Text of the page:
Words: , cir­ca 1850. The lyr­ics come from his po­em “Seed­time and Har­vest” in Mis­cel­lan­e­ous Po­ems.

[These] vers­es were loved and prized by both [Amer­i­can] Pre­si­dent Gar­field and Pre­si­dent Mc­Kin­ley. On the Sun­day be­fore the lat­ter went from his Can­ton [Ohio], home to his in­au­gu­ra­tion in Wash­ing­ton the po­em was sung as a hymn at his re­quest in the ser­vic­es at the Meth­od­ist church where he had been a con­stant wor­ship­per.

Music: Ernan, , 1850.

It may not be our lot to wield
The sickle in the ripened field;
Nor ours to hear, on summer eves,
The reaper’s song among the sheaves.

Yet where our duty’s task is wrought
In unison with God’s great thought,
The near and future blend in one,
And whatsoe’er is willed, is done.

And ours the grateful service whence
Comes, day by day, the recompense;
The hope, the trust, the purpose stayed,
The fountain, and the noonday shade.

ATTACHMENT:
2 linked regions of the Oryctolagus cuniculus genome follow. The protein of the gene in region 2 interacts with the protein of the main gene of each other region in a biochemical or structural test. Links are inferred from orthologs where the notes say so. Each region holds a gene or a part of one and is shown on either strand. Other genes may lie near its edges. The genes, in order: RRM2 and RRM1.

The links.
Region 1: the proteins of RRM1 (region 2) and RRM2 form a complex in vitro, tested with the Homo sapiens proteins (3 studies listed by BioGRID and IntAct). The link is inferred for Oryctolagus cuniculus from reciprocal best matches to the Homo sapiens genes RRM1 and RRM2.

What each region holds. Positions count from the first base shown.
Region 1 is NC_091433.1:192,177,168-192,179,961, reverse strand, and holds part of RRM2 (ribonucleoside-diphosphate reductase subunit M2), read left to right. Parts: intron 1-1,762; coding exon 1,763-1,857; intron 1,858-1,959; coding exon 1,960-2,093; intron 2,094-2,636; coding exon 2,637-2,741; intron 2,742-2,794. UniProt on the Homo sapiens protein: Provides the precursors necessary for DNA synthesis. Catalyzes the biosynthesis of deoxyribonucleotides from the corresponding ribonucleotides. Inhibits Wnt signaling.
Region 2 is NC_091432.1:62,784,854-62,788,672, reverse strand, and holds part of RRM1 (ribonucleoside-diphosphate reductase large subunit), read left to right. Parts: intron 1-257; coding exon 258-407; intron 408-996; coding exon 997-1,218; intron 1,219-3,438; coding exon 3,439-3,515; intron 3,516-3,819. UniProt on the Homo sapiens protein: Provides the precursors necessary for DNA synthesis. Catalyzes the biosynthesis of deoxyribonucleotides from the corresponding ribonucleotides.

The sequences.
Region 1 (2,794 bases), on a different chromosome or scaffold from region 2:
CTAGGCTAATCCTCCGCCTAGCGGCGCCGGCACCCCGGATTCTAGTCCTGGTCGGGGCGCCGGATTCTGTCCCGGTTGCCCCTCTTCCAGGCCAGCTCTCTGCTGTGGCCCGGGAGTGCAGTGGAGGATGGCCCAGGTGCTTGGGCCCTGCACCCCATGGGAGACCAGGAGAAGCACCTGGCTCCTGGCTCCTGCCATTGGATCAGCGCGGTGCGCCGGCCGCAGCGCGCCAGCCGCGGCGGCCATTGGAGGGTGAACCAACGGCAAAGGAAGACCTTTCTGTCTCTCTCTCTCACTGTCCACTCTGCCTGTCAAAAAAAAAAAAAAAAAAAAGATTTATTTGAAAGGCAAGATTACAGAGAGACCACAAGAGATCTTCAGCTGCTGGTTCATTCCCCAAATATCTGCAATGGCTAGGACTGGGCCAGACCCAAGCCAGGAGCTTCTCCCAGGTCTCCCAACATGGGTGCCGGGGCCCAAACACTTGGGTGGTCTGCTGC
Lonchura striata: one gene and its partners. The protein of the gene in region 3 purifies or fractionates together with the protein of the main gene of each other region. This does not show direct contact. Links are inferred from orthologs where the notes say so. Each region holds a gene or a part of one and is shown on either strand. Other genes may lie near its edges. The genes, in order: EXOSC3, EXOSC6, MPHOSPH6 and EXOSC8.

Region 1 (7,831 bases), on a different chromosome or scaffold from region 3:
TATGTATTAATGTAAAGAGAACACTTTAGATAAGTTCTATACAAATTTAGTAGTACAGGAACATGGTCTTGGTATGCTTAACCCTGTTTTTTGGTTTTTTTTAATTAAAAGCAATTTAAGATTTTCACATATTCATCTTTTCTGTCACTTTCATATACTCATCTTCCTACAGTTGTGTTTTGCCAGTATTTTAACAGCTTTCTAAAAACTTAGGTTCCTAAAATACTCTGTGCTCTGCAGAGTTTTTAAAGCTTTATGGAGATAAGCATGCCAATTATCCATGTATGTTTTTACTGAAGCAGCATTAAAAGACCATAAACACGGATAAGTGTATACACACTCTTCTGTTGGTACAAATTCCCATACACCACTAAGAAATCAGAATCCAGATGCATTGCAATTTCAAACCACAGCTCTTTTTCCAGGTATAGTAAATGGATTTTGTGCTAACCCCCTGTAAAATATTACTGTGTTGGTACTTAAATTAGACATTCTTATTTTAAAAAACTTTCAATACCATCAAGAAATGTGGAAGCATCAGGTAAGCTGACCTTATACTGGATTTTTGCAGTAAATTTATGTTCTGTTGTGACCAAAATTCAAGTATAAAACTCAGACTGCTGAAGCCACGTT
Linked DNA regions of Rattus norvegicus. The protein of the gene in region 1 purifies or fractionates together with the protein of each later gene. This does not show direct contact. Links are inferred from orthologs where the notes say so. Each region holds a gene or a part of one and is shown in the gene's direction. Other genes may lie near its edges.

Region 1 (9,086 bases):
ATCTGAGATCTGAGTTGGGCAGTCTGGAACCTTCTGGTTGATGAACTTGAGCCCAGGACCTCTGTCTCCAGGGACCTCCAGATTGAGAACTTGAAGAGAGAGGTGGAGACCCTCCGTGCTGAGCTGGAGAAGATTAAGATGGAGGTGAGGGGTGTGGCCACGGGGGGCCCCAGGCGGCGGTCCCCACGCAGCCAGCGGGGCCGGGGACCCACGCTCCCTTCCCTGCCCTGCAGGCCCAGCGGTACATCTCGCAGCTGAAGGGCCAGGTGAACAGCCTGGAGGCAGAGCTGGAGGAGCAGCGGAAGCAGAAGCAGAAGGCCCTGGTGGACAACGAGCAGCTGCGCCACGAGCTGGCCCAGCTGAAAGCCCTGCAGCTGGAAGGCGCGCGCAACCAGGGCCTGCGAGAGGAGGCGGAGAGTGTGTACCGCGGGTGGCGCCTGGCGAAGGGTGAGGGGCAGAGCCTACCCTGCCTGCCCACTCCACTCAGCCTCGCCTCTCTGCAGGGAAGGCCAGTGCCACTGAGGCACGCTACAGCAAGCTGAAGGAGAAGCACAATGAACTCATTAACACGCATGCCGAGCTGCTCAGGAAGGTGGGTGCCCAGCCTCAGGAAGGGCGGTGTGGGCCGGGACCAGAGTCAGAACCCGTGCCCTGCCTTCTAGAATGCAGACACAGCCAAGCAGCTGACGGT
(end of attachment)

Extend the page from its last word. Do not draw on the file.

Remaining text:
And were this lift the utmost span,
The only end and aim of man,
Better the toil of fields like these
Than waking dream and slotfhful ease.

But life, though falling like our grain,
Like that revives and springs again;
And, early called, how blest are they
Who wait in heaven, their harvest day!

The op­en­ing of Whit­ti­er’s orig­in­al po­em:

As o’er his furrowed fields which lie
Beneath a coldly-dropping sky,
Yet chill with winter’s melted snow,
The husbandman goes forth to sow.

Thus, Freedom, on the bitter blast
The ventures of thy seed we cast,
And trust to warmer sun and rain,
To swell the germs and fill the grain.

Who calls thy glorious service hard?
Who deems it not its own reward?
Who, for its trials, counts it less
A cause of praise and thankfulness?